Most college football fans are counting down the days until the season starts (24 by the way). However, Kansas Jayhawk fans might be counting down the days until basketball season instead because this fall will be another long, cold journey of tears in Lawerence.
As there are many questions to be asked about this Jayhawk team, we can pinpoint them down to three big questions.
1. How will Kansas bounce back from losing 21 seniors/17 starters?
For teams like Kentucky basketball, this is exciting news because you get the best freshmen class coming in to run with the baton. However, for football teams like Kansas, this is a nightmare. A program that is trying to capture its first winning season since 2008 needs experience and leadership. Nevertheless, there are some potential breakout stars hidden in this roster.
While only returning one receiver who registered a reception last season, the Jayhawks seem to struggle in the receiving game. Lucky for them, head coach David Beaty has spent almost the last 10 years as a wide receiver coach at schools such as Rice, Kansas, and Texas A&M and can coach young faces like freshman Chase Harrell to become solid targets down the stretch.
With the new attacking spread offense, Kansas might add threats with two tight ends in sophomore Ben Johnson and junior Kent Taylor, who both had solid spring games.
Additionally, Kansas has produced six current NFL defensive backs. This year, the Jayhawks will have a fresh new secondary, and a new star like Juco transfer Bazie Bates IV could break out to be the next defensive answer they need.
2. Who is the answer at quarterback?
After going down with a knee injury late April, it is probable that senior Michael Cummings will miss the entire 2015 season. Montell Cozart seems to be the likely starter come September, but UCLA transfer T.J. Millweard, who completed two of three passes for 14 yards last year, could find himself some snaps in the early rounds of the season.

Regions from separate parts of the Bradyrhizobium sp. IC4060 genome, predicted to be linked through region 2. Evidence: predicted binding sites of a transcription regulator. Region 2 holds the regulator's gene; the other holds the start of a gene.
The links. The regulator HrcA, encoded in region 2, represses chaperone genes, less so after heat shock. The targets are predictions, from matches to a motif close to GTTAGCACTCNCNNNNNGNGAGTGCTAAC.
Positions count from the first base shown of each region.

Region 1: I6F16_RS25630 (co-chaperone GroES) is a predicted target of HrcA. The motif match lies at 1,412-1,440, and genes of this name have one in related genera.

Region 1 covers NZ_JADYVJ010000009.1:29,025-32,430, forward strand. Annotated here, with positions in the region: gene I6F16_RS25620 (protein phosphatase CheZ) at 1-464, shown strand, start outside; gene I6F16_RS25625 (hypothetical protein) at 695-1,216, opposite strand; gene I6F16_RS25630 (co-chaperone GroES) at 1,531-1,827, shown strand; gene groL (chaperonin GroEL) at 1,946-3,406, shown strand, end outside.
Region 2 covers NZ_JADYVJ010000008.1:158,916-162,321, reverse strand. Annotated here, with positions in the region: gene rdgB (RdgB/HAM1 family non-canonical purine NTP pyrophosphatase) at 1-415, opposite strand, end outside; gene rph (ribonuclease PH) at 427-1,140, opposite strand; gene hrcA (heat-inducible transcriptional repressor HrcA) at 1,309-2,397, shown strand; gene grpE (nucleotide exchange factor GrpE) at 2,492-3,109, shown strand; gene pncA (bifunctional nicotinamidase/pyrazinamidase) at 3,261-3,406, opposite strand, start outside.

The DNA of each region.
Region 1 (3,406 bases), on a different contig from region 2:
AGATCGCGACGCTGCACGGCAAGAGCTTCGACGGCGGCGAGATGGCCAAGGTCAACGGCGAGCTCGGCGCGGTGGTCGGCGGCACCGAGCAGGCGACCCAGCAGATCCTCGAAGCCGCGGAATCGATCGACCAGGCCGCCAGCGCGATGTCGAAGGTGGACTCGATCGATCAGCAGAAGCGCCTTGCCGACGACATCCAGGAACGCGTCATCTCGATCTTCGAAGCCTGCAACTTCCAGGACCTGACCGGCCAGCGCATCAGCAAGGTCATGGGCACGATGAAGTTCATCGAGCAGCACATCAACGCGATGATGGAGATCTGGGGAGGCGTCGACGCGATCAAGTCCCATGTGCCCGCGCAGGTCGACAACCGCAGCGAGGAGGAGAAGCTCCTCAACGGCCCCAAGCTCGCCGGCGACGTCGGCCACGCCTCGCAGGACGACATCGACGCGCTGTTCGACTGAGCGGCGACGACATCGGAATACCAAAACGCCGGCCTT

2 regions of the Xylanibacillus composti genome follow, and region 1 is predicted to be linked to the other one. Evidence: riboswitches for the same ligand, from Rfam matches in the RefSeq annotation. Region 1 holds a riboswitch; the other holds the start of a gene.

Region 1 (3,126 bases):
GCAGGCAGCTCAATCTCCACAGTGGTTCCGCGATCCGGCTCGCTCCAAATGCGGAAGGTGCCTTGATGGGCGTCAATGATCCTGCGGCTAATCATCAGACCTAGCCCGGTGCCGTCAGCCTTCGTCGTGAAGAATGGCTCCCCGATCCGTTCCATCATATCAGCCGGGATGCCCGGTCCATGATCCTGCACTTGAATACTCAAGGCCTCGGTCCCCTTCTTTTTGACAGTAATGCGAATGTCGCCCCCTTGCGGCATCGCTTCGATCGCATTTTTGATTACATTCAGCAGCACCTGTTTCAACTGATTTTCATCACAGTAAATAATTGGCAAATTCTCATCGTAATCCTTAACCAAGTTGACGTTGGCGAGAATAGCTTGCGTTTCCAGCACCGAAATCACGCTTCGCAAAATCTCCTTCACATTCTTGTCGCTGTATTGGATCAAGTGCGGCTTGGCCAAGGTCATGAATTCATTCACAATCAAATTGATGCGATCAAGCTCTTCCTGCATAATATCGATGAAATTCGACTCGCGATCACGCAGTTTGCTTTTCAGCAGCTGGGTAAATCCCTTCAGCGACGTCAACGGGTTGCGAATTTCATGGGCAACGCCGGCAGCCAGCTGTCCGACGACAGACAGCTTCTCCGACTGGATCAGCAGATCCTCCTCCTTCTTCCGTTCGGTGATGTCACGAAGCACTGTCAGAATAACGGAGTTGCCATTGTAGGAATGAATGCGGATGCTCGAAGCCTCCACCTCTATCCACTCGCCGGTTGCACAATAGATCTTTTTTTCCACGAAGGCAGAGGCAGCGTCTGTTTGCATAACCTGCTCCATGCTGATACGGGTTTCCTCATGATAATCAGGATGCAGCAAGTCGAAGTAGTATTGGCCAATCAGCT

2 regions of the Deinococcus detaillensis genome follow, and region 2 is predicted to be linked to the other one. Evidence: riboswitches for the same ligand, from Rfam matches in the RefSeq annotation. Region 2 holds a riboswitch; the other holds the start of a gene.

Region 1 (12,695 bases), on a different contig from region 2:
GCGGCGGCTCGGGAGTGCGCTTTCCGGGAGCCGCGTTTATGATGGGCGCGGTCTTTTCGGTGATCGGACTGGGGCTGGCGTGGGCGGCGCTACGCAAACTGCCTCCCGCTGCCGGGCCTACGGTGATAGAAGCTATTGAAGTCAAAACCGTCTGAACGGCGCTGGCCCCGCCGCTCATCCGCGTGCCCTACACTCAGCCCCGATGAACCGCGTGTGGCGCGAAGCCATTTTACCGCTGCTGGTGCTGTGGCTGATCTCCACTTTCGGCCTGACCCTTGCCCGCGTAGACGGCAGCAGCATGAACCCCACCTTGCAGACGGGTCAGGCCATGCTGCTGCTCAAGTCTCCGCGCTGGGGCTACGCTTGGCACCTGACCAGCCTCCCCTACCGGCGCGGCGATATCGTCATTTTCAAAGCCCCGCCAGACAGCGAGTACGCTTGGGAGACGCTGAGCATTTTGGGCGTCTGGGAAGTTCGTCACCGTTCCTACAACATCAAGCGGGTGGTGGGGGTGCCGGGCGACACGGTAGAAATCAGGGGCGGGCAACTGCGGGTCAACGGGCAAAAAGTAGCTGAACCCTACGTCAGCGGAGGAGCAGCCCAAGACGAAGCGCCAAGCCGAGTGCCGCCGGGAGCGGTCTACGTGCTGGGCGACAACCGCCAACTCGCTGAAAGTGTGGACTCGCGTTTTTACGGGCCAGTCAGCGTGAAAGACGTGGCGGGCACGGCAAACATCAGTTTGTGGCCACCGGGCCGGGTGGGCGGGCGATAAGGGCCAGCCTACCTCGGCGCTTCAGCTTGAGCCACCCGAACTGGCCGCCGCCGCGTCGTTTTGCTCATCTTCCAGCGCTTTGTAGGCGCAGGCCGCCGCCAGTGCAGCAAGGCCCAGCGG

Cozart started as quarterback for the Jayhawks last season but lost his starting position to Cummings after five games. In those five games, Cozart threw 64/128 on 701 yards, only completing 50% of his passes with five touchdowns and seven interceptions.
Fans saw a glimmer of hope for the future with Cummings’ play, but they will have to wait a little while longer to see pure talent under center.
3. When will Kansas become a winning program again?
This is a loaded question since it takes some programs decades and other programs a single season to turn things around. But Kansas has seen the national stage before. In fact, it was just eight years ago they were playing in a BCS bowl game. Since then, they have only won eight Big 12 games, half of them being the following season in 2008.
Kansas is reporting that approximately 40 walk-ons will be added to its squad, next to the load of freshmen and JUCO transfers that will get a shot at starting this upcoming season. In these situations, you are never sure when or who will be the miracle answer. Yet, if you’re Kansas, you can try pretty much any tactic or player with not much to lose. It is definitely a low-risk, high-reward situation.
But then again, you never know. Maybe Heisman-potential talent is right around the corner. More than half of the 2007 squad that went 12-1 and won the BCS Orange Bowl was highlighted by underclassmen, six of which were true freshmen. Even if it is a “one-hit-wonder” kind of team, the Jayhawks can use any kind of help at this moment.